The rapper took to social media to complain about it.”I think we should stop allowing ourselves to be shocked every year by the disconnect between impactful music and these awards and just accept that what once was the highest form of recognition may no longer matter to the artists that exist now and the ones…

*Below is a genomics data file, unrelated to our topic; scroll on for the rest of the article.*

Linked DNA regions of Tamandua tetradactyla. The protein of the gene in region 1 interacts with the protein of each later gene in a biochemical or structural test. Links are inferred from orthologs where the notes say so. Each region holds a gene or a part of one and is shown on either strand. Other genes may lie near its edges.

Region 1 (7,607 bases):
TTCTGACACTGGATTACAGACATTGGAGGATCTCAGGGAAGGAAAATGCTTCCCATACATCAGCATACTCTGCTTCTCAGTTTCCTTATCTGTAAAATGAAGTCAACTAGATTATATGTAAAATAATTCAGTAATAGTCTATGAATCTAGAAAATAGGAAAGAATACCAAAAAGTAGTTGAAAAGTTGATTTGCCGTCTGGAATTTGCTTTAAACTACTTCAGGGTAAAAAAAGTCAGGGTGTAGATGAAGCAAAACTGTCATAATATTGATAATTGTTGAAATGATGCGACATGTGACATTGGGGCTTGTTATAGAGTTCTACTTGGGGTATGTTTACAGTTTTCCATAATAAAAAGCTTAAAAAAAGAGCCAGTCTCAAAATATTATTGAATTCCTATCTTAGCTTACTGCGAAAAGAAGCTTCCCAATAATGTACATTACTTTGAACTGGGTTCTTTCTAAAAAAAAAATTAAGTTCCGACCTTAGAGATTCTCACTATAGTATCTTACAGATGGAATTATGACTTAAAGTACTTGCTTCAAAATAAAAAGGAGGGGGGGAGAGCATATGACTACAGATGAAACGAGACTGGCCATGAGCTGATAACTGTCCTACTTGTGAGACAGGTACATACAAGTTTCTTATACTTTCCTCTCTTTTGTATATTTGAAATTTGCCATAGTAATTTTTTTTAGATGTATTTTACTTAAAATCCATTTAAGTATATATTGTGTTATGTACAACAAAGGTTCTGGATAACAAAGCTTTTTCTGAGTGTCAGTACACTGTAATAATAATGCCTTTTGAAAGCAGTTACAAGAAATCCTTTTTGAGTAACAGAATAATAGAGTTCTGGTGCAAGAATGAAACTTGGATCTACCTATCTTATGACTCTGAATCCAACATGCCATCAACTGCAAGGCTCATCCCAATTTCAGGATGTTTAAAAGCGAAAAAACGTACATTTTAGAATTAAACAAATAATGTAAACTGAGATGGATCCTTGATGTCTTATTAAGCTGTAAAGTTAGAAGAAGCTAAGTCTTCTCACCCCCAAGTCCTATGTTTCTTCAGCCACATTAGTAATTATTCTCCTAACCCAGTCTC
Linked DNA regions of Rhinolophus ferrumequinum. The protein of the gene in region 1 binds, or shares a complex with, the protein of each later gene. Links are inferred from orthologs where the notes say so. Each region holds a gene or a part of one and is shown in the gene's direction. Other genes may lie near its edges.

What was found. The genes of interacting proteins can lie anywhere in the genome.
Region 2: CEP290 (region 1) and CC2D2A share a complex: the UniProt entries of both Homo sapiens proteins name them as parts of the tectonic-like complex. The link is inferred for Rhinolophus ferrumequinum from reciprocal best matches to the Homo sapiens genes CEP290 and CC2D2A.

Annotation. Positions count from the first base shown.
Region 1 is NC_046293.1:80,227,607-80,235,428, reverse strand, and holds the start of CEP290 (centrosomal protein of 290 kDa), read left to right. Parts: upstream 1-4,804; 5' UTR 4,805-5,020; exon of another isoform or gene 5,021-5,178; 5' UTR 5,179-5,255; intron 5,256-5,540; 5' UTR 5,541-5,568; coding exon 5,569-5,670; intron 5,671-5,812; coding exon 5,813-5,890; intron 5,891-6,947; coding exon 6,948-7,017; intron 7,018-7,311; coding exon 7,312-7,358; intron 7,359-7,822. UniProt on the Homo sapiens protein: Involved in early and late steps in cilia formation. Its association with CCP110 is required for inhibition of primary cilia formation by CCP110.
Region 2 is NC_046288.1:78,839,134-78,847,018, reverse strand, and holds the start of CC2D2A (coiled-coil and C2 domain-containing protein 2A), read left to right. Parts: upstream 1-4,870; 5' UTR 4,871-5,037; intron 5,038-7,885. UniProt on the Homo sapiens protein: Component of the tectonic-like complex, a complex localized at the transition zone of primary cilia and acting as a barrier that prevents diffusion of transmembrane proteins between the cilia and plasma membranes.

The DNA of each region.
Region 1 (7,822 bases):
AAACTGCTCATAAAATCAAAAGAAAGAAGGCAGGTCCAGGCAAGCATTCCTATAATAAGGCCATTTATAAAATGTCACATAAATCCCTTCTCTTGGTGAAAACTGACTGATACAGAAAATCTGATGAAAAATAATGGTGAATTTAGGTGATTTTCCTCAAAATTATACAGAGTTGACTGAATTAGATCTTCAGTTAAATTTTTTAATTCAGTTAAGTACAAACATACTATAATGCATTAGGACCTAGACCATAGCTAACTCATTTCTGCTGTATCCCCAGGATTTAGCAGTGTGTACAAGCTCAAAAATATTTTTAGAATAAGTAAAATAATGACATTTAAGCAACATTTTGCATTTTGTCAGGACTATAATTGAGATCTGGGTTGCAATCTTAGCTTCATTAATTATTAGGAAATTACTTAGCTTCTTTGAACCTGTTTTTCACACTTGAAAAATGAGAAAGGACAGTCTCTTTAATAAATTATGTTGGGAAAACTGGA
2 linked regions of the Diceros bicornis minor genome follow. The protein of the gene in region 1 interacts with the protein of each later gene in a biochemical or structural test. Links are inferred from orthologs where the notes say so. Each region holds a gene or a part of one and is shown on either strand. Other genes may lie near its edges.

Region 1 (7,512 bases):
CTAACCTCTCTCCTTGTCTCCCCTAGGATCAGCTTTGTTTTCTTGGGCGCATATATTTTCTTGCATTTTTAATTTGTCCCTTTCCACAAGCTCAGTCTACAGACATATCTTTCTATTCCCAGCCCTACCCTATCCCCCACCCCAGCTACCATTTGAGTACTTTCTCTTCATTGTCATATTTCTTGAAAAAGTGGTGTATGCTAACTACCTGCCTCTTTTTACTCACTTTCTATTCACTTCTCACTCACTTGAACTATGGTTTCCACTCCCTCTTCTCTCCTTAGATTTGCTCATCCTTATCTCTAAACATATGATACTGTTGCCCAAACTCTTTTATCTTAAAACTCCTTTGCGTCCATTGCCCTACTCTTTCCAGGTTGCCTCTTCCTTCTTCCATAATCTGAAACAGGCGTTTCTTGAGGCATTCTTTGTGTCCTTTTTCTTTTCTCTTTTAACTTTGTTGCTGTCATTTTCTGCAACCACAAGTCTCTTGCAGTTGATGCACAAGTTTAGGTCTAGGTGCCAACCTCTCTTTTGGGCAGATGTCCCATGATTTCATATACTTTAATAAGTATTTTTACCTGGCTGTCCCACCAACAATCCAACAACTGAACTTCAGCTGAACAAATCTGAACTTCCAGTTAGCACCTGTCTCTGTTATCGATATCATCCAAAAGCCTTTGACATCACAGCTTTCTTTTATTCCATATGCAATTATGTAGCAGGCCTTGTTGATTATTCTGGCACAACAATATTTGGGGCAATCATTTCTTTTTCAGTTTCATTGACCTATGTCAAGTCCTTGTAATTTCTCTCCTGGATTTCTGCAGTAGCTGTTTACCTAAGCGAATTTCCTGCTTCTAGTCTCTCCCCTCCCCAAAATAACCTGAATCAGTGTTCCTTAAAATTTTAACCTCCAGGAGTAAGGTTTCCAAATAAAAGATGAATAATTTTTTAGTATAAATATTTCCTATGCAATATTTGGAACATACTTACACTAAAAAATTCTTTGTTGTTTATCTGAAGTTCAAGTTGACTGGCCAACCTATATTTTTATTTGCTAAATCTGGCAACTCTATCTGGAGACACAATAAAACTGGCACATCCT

The rapper took to social media to complain about it.”I think we should stop allowing ourselves to be shocked every year by the disconnect between impactful music and these awards and just accept that what once was the highest form of recognition may no longer matter to the artists that exist now and the ones that come after,” Drake wrote on his Instagram stories. “It’s like a relative you keep expecting to fix up but they just can’t change their ways.”Despite the commercial and critical success of The Weeknd’s “After Hours” album, and many industry observers considered his single, “Blinding Lights,” a frontrunner for song of the year, he did not receive Grammy nods.Drake wrote that he, too, had thought that The Weeknd “was a lock for either album or song of the year along with countless other reasonable assumptions and it just never goes that way.””This is a great time for somebody to start something new that we can build up over time and pass on to the generations to come,” Drake said.After the nominations were announced on Tuesday, The Weeknd took to Twitter.”The Grammys remain corrupt. You owe me, my fans and the industry transparency,” he wrote.Harvey Mason Jr., the Recording Academy’s chair and interim president/CEO, said in a statement to CNN “We understand that The Weeknd is disappointed at not being nominated.””I was surprised and can empathize with what he’s feeling. His music this year was excellent, and his contributions to the music community and broader world are worthy of everyone’s admiration,” the statement continued. “We were thrilled when we found out he would be performing at the upcoming Super Bowl and we would have loved to have him also perform on the GRAMMY stage the weekend before. Unfortunately, every year, there are fewer nominations than the number of deserving artists.”For years The Recording Academy has been the target of criticism that it is out of step with the preferences of consumers and has failed to recognize women and artists of color equally.Nicki Minaj appeared to echo that latter point when she tweeted after the nominations “Never forget the Grammys didn’t give me my best new artist award when I had 7 songs simultaneously charting on billboard & bigger first week than any female rapper in the last decade- went on to inspire a generation. They gave it to the white man Bon Iver.”Singer Teyana Taylor tweeted that there were no female nominees in the best R&B album category.Justin Bieber, who racked up nominations in both the pop and country categories, complained that he should be vying for R&B awards.”To the Grammys I am flattered to be acknowledged and appreciated for my artistry,” he wrote in a statement posted on his verified Instagram account. “I am very meticulous and intentional about my music. With that being said, I set out to make an R&B album. Changes was, and is, an R&B album. It is not being acknowledged as an R&B album which is very strange to me.”